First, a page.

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Medicare for All – what it really means.

By August 27, 2018December 22nd, 2022No Comments

A bipartisan group of political pundits and current politicians have a new rally cry:  Medicare for all and this rally cry is gaining steam.

The Hill is reporting that 70 percent of those polled are for it. However, once the fine print of federal regulations surrounding Medicare is read it just might not be what everyone thinks it will be.

First off, Medicare is a great system for those who use it prudently and have full coverage.  For example, if you are enrolled into Medicare (you are 65 years old or older) and are admitted into a Medicare recognized health care facility for a medically necessary need, and have Medicare Part A, Part B, Part D and a Medigap Plan F policy (i.e. full coverage), all costs are covered for that medical need.

The other advantage with Medicare is the ability to see almost any doctor in the country. There are no networks within Medicare. If the physician or health care facility accepts Medicare for reimbursement, there is coverage.

In a past article from Forbes, “87 percent of family medicine physicians are taking new Medicare patients” while “99 percent of general surgeons and 98 percent of orthopedic surgeons take new Medicare patients.” Of course, this number may change but it is still a larger percentage of acceptance versus specific private insurance networks.

As for costs, Medicare may also have another advantage. The cost for full coverage may be lower than what is available on the open market or even through employers.

In 2018, on a national average, Medicare costs per person are:
  • Part A – no premium for those who qualify (40 quarters of employment).
  • Part B – $134.00 a month or $1,608 annually.
  • Part D (prescription drug coverage) – $52.52 average monthly premium or $630.24 a year (these plans are based on the amount of medications being used and can be either higher or lower in terms of premiums).
  • Supplemental Coverage (Medigap Plan F) – $208.12 average monthly premium or $2,497.44 a year (these plans may be based on age, gender and residency and may be either lower or higher depending on which plan is chosen).
Total cost for full coverage on a national average – $394.64 a month or $4,735.68 annually

Three big advantages for those on Medicare: possible full coverage for care, access to almost every health care provide, and price.

This should be an easy sell, but for those who read the fine print of Medicare also know that there are some strings that come with it that allow the federal government to have more control than ever before.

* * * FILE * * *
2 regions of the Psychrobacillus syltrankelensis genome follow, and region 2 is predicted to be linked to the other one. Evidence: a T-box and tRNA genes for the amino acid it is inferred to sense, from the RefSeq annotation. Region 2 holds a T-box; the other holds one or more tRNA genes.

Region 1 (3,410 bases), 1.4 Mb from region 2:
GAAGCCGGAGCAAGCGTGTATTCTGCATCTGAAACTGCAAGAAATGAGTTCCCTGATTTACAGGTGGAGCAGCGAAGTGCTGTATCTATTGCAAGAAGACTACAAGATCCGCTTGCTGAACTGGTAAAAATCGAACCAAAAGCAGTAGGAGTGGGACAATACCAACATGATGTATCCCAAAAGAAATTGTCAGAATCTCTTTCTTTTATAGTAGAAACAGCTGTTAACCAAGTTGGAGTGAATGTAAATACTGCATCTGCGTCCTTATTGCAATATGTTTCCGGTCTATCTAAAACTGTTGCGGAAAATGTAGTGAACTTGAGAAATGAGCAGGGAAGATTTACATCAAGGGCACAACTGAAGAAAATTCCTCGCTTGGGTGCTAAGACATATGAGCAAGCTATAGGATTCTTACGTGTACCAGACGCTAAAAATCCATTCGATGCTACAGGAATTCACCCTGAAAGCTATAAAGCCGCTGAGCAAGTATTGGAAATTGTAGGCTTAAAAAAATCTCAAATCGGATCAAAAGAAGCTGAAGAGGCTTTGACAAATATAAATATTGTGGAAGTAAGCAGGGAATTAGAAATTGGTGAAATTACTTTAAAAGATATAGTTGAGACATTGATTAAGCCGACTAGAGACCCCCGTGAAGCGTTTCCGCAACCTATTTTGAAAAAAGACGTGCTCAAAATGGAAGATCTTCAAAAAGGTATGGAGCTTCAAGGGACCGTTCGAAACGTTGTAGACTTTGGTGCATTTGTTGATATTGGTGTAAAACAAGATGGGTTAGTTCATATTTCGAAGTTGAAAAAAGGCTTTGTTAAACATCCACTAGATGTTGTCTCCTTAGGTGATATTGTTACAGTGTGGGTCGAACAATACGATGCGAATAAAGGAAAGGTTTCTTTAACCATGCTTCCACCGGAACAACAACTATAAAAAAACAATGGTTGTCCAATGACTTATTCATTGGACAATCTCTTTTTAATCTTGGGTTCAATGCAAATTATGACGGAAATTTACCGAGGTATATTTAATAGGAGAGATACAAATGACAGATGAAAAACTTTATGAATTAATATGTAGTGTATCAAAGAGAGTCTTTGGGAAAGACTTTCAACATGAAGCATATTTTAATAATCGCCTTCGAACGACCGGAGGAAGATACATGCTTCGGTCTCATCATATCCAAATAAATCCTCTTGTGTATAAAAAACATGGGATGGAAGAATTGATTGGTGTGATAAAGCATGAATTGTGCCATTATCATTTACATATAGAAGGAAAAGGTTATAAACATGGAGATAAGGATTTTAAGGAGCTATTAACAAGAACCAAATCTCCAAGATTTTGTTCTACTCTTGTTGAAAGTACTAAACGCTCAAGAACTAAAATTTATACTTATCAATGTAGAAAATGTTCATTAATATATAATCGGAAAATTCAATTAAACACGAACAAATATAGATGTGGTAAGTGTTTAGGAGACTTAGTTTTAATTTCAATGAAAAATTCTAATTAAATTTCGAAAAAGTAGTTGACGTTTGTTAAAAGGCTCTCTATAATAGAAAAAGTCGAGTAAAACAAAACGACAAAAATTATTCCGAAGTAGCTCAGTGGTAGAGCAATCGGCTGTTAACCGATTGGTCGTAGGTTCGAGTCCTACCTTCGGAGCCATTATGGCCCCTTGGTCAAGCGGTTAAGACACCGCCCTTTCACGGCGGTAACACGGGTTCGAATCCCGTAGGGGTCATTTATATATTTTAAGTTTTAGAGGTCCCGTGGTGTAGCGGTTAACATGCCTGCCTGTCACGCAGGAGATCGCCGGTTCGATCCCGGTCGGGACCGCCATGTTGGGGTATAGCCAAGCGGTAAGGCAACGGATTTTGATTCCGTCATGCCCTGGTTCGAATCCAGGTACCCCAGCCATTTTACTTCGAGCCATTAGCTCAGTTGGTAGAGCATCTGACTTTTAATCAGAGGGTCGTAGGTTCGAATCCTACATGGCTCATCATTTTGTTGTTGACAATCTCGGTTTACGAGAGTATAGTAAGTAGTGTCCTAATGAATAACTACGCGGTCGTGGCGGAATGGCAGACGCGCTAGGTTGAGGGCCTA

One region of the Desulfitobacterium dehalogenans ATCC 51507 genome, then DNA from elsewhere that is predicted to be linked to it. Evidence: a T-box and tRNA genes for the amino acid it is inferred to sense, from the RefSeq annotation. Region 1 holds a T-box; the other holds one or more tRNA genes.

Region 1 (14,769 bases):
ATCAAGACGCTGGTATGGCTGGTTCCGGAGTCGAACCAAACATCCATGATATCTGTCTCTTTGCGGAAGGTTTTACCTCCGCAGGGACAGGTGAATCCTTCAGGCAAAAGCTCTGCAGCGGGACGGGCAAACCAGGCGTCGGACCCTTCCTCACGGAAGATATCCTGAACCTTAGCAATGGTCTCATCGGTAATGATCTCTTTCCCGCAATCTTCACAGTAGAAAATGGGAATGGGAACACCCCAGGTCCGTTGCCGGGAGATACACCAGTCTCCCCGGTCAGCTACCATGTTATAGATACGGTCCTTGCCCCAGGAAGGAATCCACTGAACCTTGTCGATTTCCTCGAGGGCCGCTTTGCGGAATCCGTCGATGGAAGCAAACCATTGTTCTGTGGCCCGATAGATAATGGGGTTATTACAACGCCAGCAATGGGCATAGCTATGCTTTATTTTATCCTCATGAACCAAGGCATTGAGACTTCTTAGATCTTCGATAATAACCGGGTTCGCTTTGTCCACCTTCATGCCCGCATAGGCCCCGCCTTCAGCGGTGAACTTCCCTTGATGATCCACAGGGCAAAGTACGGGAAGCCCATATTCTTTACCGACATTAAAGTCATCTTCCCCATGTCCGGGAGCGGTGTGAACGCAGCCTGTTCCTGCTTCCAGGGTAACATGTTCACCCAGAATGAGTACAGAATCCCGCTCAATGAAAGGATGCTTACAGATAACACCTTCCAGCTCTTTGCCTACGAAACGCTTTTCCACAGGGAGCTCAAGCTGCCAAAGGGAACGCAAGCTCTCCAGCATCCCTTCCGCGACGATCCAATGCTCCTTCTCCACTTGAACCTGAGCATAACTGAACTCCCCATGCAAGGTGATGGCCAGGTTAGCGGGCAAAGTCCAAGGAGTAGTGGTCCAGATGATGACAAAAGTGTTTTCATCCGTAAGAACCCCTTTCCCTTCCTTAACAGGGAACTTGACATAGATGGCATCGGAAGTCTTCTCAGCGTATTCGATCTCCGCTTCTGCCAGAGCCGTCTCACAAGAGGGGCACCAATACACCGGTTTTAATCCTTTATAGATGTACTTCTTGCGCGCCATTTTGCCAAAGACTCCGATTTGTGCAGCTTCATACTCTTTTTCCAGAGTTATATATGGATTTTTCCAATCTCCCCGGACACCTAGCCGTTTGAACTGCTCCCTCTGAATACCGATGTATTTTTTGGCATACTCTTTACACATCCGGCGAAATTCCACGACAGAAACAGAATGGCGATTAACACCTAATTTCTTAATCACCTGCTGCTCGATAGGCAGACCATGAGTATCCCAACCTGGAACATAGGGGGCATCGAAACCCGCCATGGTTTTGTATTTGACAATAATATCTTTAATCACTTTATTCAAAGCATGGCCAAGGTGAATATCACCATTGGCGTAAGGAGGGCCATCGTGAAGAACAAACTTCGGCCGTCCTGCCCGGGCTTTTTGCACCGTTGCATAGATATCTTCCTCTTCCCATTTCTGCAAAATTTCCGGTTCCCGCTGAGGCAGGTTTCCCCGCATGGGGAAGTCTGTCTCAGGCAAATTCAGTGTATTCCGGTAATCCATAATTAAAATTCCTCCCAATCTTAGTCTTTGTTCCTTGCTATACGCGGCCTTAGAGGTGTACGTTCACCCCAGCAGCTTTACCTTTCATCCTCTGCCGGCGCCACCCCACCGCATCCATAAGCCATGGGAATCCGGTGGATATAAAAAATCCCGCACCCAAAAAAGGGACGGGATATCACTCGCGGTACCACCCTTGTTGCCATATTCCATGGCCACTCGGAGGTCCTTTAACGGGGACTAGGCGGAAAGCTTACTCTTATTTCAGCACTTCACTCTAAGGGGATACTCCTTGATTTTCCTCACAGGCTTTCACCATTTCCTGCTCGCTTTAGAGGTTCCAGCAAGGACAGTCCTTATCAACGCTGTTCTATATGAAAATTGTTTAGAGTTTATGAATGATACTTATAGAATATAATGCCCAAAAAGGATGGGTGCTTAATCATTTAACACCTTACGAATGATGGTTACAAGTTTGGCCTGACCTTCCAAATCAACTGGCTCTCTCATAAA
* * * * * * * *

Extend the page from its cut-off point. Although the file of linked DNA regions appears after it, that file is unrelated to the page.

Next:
The first string, which will only impact those who earn an income or who save most of their retirement dollars in a 401(k) or IRA, is that Medicare is means tested.

Medicare, through its Income Related Monthly Adjustment Amount (IRMAA), which was created by the Medicare Modernization Act of 2003, works with the IRS to determine how much income one earns.

If the amount of income is too high, then Medicare will assess a surcharge on top of the current year’s Medicare Part B and Part D premium automatically. Retirement income, wages, as well as income from savings and investments, may wind up increasing your health costs.

Currently the IRMAA surcharge brackets are:


The federal government is also in charge of setting the thresholds for the IRMAA brackets and with the passing of the Bipartisan Budget Act of 2018 the “methodology used to index these thresholds will have an adjustment in 2020, and accordingly more beneficiaries will be subject to the income-related premiums.”

That’s right; IRMAA brackets, by law, are expected to be lowered to ensure that more of those who enroll into Medicare will be subject to IRMAA surcharges.

The second string for Medicare for all is the fact that the premiums for the bulk of coverage under Medicare are set by the federal government.

With Medicare inflating at a historic rate of over 7.5 percent since inception as well as an aging population and a reduction of medical staff, the federal government can justify almost any increase in costs in any given year.

The third and final string is that Medicare is known as a reimbursement program for those who provide health related services to beneficiaries of Medicare.

According to this reimbursement program “refers to the payments that hospitals and physicians receive in return for services rendered to Medicare beneficiaries. The reimbursement rates for these services are set by Medicare and are typically less than the amount billed or the amount that a private insurance company would pay.”

Medicare works in a way where those who have coverage see a health care provider, and, in order to get paid, providers submit invoices to CMS after care is provided. As mentioned above, providers who accept Medicare are being paid “typically less.” This means in order to offset the loss from seeing a Medicare beneficiary, they must raise rates on others.

Again, Medicare, for those who have proper coverage and use the system prudently, is a fantastic system, but the strings that come with it may just wind up giving the federal government complete control of not only the healthcare system, but who pays what too.

In the end, if these political pundits and politicians get their way and Medicare for all becomes the rule, the federal government will be able to increase surcharges on top of moderately high to high income earners while dictating which physicians get paid.

Who does Medicare for all really benefit?




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